It happens not a moment too soon for producers battling not just retail issues but also dilapidated equipment. Russia’s agricultural sector is losing up to 20mn tonnes of grain a year because of its deteriorating technical base, the head of the national union of grain producers Pavel Skurikhin said in March.
Lack of serviceable machinery and adequate drying and storage facilities will this year cost agriculture a staggering RUB220bn ($3.67bn at the March rate) in lost grain, Skurikhin told the union’s annual congress in Moscow. The waste dwarfs planned federal equipment subsidies of RUB75bn, he said, describing the sector's current technical state as “catastrophic”.
Each year around 10% of Russia’s sowing and harvesting machinery breaks down, leaving producers unable to process the grain yield before it spoils. Climatic conditions by comparison accounted for only a small percentage of overall grain losses, said Skurikhin, welcoming ministry plans to increase subsidies for acquisition of new equipment from 15% to 25%. But the broader sector still had poor access to credit facilities and soaring interest rates put loans out of reach for most holdings, he stressed. Russian agricultural concerns are currently in credit debt by some RUB2 trillion.
Dairy “Farmer John” milks his Putin moment
The chairman of Russia’s Union of Milk Producers, Andrei Danilenko, told The Moscow Times that new ministry leadership should mean, “a complete reset of Russia’s agricultural industry”.
One man who will certainly clamour for a piece of any new state assistance is John Kopiski, a British-born former coal and steel trader who settled in Russia in 1992 and became a Russian citizen and dairy farmer.
During Putin’s televised Q&A session on April 16, the 65-year-old Kopiski, with white Tolstoy beard and green Paisley shirt, suggested Putin’s subordinates might be passing the president skewed statistics that do not correctly reflect the hardships now shutting down holdings like his.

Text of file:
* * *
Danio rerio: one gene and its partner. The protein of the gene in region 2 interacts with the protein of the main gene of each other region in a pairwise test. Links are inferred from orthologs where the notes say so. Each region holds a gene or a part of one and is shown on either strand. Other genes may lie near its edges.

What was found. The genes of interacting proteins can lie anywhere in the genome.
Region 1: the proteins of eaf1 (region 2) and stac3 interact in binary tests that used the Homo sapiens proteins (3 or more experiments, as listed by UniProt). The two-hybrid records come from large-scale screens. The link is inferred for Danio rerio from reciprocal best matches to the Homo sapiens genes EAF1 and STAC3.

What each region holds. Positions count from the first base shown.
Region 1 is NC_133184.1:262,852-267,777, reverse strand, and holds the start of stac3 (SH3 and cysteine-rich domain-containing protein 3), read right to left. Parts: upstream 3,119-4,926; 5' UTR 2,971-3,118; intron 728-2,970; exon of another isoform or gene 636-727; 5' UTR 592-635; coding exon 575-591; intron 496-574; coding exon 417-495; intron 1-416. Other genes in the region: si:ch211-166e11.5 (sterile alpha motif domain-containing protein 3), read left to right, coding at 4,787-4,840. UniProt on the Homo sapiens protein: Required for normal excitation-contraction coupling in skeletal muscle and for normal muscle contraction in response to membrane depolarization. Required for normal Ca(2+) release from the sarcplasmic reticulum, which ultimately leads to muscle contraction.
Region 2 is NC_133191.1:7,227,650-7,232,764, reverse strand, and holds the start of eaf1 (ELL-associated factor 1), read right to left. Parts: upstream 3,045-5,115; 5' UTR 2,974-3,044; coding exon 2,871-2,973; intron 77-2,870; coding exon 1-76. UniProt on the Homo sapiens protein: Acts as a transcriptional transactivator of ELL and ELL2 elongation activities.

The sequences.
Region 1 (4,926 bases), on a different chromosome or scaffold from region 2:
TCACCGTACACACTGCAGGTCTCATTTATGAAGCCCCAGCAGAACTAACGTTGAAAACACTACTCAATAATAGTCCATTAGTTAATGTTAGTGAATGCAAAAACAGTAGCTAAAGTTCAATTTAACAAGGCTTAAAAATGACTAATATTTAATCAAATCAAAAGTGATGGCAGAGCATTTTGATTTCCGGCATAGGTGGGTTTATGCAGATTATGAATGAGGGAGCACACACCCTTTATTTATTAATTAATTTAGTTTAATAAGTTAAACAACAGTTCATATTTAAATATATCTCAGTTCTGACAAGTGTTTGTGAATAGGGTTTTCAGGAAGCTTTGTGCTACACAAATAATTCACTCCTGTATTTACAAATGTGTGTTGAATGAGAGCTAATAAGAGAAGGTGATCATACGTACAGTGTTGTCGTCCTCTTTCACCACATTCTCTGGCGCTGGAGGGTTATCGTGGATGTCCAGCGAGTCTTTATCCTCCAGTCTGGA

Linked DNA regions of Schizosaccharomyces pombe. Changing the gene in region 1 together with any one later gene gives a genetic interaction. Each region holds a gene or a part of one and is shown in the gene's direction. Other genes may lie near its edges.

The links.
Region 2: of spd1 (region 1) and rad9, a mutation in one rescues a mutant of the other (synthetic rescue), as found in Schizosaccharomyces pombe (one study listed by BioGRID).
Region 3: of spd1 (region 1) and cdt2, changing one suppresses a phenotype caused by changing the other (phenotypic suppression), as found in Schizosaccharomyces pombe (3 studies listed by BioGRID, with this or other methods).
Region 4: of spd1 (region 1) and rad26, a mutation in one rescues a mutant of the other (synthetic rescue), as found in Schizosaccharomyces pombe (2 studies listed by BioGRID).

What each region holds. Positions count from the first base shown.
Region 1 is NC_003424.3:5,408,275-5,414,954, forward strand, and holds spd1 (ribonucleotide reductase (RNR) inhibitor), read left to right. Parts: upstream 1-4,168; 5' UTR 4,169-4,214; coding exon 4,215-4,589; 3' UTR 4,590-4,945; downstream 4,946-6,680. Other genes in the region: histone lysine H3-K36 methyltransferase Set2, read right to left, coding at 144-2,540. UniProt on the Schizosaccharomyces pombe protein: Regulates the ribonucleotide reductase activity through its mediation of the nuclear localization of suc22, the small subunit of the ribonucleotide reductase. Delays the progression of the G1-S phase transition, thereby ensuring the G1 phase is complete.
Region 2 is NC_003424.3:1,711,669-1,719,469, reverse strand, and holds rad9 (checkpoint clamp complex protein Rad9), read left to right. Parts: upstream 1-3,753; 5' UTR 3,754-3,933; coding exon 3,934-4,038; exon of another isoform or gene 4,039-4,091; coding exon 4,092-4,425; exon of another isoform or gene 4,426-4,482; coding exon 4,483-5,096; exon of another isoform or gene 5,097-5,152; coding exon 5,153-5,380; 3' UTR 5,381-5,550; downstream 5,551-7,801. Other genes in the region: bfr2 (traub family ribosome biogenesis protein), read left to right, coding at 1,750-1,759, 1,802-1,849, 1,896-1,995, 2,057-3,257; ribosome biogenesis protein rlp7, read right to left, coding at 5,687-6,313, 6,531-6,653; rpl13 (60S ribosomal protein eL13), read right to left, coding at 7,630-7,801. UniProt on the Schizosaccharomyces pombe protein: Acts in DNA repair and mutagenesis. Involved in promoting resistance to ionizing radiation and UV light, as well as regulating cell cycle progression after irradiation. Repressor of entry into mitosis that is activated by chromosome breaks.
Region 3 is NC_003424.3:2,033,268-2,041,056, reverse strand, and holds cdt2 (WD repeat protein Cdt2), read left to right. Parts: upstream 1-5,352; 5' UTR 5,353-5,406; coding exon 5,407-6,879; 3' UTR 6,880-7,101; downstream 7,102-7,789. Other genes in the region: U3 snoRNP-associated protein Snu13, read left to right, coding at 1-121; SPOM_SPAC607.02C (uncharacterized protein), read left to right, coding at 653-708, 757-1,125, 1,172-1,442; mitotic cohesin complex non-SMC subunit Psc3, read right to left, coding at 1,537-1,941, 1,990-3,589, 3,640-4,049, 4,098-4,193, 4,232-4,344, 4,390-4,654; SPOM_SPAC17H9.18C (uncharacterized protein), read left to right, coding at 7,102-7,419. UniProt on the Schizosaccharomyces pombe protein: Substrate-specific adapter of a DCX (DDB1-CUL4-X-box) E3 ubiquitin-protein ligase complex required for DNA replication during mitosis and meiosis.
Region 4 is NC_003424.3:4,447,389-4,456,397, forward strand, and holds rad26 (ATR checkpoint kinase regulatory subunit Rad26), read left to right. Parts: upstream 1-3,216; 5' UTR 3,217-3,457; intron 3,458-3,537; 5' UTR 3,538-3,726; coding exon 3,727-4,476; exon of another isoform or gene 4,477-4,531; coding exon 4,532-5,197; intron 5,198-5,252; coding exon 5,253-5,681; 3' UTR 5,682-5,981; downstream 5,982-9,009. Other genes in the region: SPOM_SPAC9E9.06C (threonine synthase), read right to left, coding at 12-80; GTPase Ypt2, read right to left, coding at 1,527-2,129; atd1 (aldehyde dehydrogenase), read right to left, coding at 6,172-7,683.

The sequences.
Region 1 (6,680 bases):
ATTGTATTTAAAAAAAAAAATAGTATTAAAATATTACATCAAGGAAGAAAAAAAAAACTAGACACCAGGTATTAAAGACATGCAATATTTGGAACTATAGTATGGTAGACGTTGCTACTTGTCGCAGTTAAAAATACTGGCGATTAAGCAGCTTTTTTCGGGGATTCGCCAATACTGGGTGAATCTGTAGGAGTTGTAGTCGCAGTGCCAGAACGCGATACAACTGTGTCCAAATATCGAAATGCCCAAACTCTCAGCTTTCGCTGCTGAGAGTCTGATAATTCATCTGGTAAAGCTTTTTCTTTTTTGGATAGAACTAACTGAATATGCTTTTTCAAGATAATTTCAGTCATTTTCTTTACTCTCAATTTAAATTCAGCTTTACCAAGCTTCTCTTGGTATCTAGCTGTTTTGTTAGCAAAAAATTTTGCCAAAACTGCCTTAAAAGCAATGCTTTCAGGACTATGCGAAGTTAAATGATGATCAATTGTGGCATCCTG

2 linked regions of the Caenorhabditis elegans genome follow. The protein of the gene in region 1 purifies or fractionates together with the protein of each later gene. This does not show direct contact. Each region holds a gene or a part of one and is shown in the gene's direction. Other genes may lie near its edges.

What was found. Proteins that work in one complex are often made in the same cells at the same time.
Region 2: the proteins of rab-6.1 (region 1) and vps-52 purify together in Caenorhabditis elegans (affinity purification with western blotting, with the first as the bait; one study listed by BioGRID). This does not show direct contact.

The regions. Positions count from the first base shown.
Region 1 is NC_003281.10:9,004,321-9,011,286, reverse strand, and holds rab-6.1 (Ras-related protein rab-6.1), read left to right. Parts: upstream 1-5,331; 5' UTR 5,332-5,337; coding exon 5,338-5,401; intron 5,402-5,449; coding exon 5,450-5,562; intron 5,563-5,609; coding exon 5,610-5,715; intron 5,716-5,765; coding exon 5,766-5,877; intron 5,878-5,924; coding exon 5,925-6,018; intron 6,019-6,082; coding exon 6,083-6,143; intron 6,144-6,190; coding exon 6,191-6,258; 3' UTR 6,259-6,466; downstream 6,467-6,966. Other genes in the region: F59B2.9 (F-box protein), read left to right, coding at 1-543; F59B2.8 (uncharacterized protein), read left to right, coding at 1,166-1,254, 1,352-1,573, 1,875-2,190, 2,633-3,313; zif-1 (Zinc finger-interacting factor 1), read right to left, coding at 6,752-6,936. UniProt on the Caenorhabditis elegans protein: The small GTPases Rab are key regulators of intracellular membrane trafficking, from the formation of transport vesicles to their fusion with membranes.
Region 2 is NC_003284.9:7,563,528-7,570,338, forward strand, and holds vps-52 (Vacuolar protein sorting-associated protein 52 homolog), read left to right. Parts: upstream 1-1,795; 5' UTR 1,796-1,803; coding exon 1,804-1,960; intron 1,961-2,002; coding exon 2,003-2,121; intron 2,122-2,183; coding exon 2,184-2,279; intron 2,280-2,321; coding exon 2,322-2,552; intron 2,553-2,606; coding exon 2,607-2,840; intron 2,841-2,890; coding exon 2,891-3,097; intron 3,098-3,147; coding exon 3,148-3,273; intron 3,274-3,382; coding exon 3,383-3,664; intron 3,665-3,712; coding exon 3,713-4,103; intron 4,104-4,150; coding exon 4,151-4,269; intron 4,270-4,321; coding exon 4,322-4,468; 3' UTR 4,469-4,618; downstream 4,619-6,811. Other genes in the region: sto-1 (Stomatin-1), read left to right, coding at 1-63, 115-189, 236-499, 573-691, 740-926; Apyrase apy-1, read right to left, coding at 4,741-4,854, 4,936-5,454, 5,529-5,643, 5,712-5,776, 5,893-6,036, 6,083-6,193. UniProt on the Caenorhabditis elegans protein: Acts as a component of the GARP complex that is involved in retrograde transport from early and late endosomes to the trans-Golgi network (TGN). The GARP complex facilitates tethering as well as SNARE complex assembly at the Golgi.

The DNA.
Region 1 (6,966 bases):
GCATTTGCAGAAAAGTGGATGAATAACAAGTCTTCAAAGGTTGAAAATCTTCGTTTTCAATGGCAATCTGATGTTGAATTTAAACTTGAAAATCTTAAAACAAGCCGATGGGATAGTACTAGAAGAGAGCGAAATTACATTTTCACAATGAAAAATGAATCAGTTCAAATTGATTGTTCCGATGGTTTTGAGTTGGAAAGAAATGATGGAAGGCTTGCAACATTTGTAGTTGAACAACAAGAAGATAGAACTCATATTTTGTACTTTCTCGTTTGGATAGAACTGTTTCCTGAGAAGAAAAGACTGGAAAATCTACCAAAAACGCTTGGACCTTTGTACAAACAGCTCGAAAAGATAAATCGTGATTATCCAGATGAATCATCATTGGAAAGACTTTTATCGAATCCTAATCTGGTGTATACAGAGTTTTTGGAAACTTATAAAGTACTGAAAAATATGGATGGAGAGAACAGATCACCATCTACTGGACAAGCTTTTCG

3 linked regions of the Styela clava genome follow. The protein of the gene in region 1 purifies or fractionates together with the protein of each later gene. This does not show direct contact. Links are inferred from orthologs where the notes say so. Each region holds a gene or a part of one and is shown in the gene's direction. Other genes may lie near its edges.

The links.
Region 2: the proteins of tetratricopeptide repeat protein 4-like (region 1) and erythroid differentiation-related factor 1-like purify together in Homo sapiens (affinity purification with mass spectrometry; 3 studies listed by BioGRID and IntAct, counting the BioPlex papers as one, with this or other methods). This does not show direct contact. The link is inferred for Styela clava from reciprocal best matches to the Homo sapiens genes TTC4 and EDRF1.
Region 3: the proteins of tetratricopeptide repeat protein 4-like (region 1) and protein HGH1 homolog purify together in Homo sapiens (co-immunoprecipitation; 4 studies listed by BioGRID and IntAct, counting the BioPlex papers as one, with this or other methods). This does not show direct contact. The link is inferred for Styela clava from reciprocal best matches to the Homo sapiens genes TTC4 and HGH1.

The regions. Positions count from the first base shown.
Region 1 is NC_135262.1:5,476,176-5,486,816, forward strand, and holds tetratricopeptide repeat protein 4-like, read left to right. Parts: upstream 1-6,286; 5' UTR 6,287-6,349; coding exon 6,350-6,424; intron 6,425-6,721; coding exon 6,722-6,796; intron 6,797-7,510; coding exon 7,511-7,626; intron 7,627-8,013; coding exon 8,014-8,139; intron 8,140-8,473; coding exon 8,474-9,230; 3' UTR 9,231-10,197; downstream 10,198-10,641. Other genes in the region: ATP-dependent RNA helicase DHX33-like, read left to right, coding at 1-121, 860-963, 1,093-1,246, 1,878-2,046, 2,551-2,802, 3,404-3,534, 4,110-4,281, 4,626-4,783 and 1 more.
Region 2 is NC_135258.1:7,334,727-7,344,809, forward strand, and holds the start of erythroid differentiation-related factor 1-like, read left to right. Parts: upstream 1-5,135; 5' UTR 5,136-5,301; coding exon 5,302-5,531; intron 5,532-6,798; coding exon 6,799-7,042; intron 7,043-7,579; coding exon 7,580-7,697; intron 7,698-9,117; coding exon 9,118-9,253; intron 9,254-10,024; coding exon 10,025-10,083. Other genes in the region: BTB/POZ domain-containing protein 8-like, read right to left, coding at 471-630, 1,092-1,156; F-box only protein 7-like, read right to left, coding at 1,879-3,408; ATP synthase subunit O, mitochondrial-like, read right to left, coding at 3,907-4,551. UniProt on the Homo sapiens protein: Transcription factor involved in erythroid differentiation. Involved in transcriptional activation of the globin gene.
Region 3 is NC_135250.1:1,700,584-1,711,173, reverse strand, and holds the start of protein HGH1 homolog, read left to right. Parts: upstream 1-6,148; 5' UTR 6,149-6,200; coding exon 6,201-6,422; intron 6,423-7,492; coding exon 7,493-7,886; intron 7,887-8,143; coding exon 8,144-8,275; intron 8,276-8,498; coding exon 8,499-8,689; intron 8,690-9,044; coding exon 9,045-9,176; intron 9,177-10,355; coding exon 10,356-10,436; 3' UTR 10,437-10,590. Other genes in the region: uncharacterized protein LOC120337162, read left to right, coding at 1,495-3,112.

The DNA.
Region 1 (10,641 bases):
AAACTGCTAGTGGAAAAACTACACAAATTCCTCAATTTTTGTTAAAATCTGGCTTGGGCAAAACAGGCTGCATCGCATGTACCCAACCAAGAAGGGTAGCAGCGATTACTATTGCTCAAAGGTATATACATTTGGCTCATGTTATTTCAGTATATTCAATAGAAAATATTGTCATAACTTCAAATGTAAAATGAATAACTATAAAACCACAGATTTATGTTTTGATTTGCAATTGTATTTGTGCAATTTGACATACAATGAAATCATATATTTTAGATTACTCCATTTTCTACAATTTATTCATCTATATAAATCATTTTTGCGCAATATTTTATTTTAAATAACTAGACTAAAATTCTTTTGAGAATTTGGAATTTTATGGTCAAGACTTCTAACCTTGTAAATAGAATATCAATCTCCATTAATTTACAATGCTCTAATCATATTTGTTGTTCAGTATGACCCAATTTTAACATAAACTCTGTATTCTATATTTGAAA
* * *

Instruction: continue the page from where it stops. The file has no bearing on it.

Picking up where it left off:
“I feel bankruptcy getting closer every day… You have the statistics and it might seem OK but I’m sorry to say – it is not so,” said Kopiski, who became something of an industry celebrity in recent years, known as “Farmer John”, before shooting to national prominence after his recent encounter with Putin.
“I have 1,700 milk cows that each gives 10,000 litres of milk per year… I’m forced to sell them now because the cost price is higher than retail. I cannot expand my business because I’m not making profit after doing this for 15 years… Banks ask for 120%, sometimes 200% collateral on a loan,” Kopiski told Putin in Russian. Like the grain producer Skurikhin, he also underscored the acute lack of affordable credit for farming enterprises. Putin responded by saying the government will now increase support and subsidies for producers.
Farming ire heaps up
The Russian Orthodox Church convert was lucky enough to be invited by organisers to air his grievances at the ‘Direct Line’ session, an annual event in which Putin fields questions from the public on virtually any topic. However, other small holders far from Moscow’s bright lights have resorted to more drastic, direct means of venting their outrage at exorbitant lending rates.
In March, a court in the Siberian city of Novosibirsk fined a local farmer the ruble equivalent of $188 for emptying a cart full of manure in front of a Sberbank branch office in protest at its credit policy.
Alexander Baksheyev, who stuck gallows-shaped placards reading "Bankers are the people's enemies" and "Down with credit slavery" into the dung heap, was found guilty of violating rules on organising demonstrations. His assistant, who drove the dung to the bank's premises in his tractor, was fined $94.